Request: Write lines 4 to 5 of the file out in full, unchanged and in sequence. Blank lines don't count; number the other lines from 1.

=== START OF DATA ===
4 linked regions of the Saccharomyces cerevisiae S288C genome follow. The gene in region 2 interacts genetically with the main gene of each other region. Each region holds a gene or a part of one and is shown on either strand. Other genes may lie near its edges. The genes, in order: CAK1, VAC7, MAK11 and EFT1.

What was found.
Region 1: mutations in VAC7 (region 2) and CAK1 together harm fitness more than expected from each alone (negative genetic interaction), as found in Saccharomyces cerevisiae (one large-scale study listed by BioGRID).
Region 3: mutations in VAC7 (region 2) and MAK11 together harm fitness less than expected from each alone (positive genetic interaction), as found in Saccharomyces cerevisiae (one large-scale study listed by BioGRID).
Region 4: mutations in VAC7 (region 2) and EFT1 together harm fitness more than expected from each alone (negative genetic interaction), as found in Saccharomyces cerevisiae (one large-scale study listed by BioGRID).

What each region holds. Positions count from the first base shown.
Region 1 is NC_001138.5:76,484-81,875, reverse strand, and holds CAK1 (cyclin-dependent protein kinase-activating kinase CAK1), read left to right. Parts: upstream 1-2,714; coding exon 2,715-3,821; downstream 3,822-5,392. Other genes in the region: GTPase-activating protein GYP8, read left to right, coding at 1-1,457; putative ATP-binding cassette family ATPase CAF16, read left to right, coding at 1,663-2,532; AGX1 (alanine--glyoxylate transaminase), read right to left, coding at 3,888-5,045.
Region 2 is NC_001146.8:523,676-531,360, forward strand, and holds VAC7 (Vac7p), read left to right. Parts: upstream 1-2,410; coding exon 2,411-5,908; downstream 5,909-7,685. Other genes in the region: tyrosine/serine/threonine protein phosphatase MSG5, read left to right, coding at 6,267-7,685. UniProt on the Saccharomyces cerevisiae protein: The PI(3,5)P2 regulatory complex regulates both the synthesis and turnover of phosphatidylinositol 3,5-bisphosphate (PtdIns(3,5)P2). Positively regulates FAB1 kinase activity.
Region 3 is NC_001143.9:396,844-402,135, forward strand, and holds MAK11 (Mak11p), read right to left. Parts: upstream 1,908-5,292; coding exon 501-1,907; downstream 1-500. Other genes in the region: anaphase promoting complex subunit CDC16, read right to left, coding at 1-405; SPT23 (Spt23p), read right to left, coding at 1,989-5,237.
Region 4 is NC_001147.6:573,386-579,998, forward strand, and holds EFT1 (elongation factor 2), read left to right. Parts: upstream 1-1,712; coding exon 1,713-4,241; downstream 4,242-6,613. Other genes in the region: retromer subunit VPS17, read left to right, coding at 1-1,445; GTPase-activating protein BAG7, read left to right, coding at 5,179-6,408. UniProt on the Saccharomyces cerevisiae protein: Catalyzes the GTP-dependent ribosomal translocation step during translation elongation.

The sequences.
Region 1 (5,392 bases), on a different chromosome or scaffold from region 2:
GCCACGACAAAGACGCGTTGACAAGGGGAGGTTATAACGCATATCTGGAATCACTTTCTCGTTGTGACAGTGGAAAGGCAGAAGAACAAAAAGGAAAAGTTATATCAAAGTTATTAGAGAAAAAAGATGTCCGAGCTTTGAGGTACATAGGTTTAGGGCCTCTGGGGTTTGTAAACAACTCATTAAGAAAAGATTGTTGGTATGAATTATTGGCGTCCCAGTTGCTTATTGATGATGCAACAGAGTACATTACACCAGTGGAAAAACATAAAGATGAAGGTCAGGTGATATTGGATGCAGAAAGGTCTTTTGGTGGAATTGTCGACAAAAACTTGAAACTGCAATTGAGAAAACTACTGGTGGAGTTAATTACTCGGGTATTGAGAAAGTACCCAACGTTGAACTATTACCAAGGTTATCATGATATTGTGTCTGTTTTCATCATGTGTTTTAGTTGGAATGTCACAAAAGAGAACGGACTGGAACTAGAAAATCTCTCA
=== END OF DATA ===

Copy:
Region 3: mutations in VAC7 (region 2) and MAK11 together harm fitness less than expected from each alone (positive genetic interaction), as found in Saccharomyces cerevisiae (one large-scale study listed by BioGRID).
Region 4: mutations in VAC7 (region 2) and EFT1 together harm fitness more than expected from each alone (negative genetic interaction), as found in Saccharomyces cerevisiae (one large-scale study listed by BioGRID).